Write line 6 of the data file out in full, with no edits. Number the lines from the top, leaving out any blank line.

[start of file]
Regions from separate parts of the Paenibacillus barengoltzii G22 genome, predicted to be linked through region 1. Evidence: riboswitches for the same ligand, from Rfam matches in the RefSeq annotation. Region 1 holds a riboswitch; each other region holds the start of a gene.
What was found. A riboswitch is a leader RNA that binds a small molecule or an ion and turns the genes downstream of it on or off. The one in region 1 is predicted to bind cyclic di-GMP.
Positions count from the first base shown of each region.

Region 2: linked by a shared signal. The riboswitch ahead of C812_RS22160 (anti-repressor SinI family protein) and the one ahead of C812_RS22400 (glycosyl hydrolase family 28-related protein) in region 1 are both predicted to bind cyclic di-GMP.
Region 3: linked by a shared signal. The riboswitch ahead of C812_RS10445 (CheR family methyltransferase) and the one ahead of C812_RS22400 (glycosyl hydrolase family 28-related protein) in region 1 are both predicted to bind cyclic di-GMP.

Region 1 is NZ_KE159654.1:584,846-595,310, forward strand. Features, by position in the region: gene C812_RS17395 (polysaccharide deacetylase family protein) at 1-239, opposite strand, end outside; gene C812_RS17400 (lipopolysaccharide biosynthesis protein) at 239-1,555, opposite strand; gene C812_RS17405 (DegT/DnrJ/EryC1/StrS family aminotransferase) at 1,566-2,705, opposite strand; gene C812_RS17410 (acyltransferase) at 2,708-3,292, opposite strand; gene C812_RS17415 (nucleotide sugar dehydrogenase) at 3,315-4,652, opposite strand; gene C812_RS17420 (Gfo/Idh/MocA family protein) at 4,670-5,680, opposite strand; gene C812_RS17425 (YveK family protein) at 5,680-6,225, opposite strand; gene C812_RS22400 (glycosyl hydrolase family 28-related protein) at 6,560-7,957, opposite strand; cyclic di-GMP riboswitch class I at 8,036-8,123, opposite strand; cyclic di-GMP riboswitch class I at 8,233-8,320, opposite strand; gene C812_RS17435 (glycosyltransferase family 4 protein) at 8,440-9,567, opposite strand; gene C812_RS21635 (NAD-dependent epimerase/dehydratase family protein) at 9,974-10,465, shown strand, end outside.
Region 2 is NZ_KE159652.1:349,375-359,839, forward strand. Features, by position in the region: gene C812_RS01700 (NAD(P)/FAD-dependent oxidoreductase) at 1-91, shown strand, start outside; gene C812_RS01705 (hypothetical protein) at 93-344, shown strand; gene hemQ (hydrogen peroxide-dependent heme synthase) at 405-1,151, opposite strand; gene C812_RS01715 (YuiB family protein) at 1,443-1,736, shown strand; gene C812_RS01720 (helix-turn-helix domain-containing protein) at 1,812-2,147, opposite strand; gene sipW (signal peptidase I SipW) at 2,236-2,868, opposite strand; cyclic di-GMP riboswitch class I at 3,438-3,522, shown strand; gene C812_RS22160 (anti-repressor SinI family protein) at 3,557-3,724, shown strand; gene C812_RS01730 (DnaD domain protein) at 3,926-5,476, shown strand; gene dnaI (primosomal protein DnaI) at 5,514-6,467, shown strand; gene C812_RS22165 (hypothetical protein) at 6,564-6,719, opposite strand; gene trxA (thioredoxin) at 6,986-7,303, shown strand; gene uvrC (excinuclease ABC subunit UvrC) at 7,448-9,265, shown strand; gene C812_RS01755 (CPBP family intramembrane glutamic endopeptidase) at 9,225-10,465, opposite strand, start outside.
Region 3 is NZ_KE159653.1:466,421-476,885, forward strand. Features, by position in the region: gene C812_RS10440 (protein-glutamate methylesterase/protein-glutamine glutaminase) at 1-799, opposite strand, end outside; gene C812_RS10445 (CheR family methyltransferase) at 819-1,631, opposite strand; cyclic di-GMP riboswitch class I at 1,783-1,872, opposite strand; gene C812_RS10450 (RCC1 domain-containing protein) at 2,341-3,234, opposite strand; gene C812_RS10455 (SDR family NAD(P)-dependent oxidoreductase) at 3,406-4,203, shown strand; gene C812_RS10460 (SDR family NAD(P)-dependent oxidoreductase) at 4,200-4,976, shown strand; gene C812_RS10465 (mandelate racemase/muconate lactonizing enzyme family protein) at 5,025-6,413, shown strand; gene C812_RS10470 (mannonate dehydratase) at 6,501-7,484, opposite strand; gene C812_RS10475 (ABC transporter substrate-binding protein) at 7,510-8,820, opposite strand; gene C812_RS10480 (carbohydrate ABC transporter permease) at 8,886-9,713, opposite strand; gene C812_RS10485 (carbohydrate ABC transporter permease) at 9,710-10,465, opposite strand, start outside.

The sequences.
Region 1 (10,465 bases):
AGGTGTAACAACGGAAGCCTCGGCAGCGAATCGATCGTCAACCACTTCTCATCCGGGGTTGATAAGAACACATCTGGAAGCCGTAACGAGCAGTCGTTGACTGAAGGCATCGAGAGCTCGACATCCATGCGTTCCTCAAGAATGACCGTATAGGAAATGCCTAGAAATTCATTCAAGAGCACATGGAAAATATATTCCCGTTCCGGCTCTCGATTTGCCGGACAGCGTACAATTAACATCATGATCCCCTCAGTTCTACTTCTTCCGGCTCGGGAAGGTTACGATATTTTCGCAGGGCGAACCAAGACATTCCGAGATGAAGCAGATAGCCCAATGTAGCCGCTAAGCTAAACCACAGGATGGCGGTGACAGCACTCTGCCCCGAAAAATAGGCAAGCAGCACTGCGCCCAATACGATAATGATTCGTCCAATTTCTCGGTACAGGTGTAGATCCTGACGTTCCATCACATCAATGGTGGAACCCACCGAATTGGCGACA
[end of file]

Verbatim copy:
Region 1 is NZ_KE159654.1:584,846-595,310, forward strand. Features, by position in the region: gene C812_RS17395 (polysaccharide deacetylase family protein) at 1-239, opposite strand, end outside; gene C812_RS17400 (lipopolysaccharide biosynthesis protein) at 239-1,555, opposite strand; gene C812_RS17405 (DegT/DnrJ/EryC1/StrS family aminotransferase) at 1,566-2,705, opposite strand; gene C812_RS17410 (acyltransferase) at 2,708-3,292, opposite strand; gene C812_RS17415 (nucleotide sugar dehydrogenase) at 3,315-4,652, opposite strand; gene C812_RS17420 (Gfo/Idh/MocA family protein) at 4,670-5,680, opposite strand; gene C812_RS17425 (YveK family protein) at 5,680-6,225, opposite strand; gene C812_RS22400 (glycosyl hydrolase family 28-related protein) at 6,560-7,957, opposite strand; cyclic di-GMP riboswitch class I at 8,036-8,123, opposite strand; cyclic di-GMP riboswitch class I at 8,233-8,320, opposite strand; gene C812_RS17435 (glycosyltransferase family 4 protein) at 8,440-9,567, opposite strand; gene C812_RS21635 (NAD-dependent epimerase/dehydratase family protein) at 9,974-10,465, shown strand, end outside.